Capturing New Markets by Stephen Wunker. New markets have powered the greatest business successes in history, from Standard Oil to Facebook. How can you discover and pursue new markets to make your business thrive? In Capturing New Markets, renowned business strategist Stephen Wunker argues that the first step is to stop applying traditional formulas of success and understand the unique dynamics in fast-changing new markets. He guides you through the process of creating counterintuitive strategies, such as treating competitors as collaborators, timing market entry, and targeting narrow niches before big customer segments.

Free your business from the pull of the past.

Escape Velocity by Geoffrey A. Moore. Geoffrey Moore’s now-classic Crossing the Chasm became a must-read book by presenting an innovative framework to address the make-or-break obstacle facing all high-tech companies: how to gain market share from early adopters and from mainstream consumers. Now, Moore’s Escape Velocity offers a pragmatic plan to engage the most critical challenge that established enterprises face in the twenty-first-century economy: how to move beyond past success and drive next-generation growth from new lines of business.

 

 

 

Learn faster than your competition.

The Fifth Discipline by Peter M. Senge. This classic title is now available in all eight digital formats! In the long run, the only sustainable competitive advantage is your organization’s ability to learn faster than the competition. In The Fifth Discipline, Peter Senge describes how companies can rid themselves of the learning “disabilities” that threaten their productivity and success by adopting the strategies of learning organizations — ones in which new and expansive patterns of thinking are nurtured, collective aspiration is set free, and people are continually learning how to create results they truly desire.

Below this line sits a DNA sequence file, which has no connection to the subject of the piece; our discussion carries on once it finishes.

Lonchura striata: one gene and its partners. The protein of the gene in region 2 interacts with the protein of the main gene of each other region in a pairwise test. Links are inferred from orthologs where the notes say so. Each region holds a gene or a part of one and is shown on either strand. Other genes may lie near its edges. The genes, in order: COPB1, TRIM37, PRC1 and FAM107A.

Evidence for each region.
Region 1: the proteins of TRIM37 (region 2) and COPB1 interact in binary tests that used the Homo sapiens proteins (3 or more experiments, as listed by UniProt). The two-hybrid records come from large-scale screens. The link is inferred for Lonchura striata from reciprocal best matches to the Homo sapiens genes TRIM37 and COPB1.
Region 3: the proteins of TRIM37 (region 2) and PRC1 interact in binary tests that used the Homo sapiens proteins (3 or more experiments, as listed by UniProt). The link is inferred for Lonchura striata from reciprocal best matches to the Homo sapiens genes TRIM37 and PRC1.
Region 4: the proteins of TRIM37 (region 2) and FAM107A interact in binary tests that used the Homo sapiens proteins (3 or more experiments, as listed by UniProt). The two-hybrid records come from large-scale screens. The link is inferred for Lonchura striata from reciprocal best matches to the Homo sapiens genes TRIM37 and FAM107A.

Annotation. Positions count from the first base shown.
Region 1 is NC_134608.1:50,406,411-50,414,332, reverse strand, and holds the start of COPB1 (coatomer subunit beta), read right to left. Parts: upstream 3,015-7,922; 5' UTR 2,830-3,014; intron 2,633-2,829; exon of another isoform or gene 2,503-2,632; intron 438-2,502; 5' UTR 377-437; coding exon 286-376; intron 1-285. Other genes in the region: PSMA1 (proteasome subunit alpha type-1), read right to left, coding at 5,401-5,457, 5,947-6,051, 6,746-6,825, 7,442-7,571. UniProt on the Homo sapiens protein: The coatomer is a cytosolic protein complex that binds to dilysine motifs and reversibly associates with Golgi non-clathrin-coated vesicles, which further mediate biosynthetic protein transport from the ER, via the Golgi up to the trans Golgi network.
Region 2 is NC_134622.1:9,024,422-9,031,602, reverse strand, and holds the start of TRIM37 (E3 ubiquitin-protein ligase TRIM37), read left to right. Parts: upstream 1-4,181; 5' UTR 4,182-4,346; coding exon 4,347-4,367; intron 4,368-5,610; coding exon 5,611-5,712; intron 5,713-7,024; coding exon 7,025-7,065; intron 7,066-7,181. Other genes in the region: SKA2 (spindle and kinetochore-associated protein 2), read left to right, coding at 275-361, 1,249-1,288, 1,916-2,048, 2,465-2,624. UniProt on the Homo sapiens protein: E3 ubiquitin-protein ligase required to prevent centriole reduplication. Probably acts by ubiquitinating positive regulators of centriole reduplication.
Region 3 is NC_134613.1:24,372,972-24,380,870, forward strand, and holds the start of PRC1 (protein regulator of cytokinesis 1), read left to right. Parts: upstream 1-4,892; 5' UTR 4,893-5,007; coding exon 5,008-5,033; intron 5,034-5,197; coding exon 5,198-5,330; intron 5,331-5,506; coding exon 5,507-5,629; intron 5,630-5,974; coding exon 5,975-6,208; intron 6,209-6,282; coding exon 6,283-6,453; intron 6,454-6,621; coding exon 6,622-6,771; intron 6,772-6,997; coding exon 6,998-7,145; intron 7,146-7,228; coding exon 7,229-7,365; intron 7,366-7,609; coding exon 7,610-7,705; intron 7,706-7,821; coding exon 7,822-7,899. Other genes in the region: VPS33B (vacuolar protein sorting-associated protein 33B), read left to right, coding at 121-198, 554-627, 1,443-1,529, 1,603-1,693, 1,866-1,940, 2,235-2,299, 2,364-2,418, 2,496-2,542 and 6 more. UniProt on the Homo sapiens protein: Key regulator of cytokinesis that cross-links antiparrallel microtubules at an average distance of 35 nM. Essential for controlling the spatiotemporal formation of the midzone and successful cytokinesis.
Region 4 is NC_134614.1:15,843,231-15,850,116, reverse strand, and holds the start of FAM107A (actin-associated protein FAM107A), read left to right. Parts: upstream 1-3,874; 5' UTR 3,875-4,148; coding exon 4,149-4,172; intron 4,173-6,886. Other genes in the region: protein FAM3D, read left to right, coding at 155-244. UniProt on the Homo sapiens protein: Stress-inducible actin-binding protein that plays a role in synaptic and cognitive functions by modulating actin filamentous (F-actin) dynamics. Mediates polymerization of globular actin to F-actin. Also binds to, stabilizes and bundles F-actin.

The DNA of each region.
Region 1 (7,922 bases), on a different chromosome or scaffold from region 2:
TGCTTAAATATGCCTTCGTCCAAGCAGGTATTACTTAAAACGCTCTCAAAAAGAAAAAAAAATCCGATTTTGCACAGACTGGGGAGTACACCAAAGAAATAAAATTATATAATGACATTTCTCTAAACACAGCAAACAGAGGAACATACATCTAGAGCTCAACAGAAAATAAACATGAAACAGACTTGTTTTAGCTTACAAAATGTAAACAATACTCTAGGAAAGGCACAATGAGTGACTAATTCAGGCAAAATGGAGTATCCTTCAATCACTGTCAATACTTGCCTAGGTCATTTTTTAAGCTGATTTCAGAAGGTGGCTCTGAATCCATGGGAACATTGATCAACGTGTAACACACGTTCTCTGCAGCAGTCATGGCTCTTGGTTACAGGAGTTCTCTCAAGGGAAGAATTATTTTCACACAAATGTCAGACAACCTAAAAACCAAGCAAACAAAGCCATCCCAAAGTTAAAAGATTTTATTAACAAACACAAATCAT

Soundview subscribers are reading these titles right now! To download these summaries (and hundreds of other great business book summaries), visit Soundview’s Web site Summary.com.



The Best Business Books of 2011

It’s the time of year for best book lists, with Amazon releasing their list of lists on Wednesday, and Publisher’s Weekly following with their list on Thursday.

At Soundview, we compile our list throughout the year as we publish summaries of the best books, so I thought I’d collect the titles here so that we can all look at the books that made the cut. I’ve linked each title to our summary so that you can learn more about each one. 

  1. Capturing New Markets – Stephen Wunker
  2. Escape Velocity – Geoffrey A. Moore
  3. TouchPoints – Douglas Conant & Mette Norgaard
  4. The Third Screen – Chuck Martin
  5. Credibility – Jim Kouzes & Barry Posner
  6. Beyond Performance – Colin Price & Scott Keller
  7. Rainmaking Conversations – John Doerr & Mike Schultz
  8. Full Engagement – Brian Tracy
  9. The Steve Jobs Way – Jay Elliot with William Simon
  10. Win – Dr. Frank Luntz
  11. Stop Workplace Drama – Marlene Chism
  12. Enchantment – Guy Kawasaki
  13. Eat People – Andy Kessler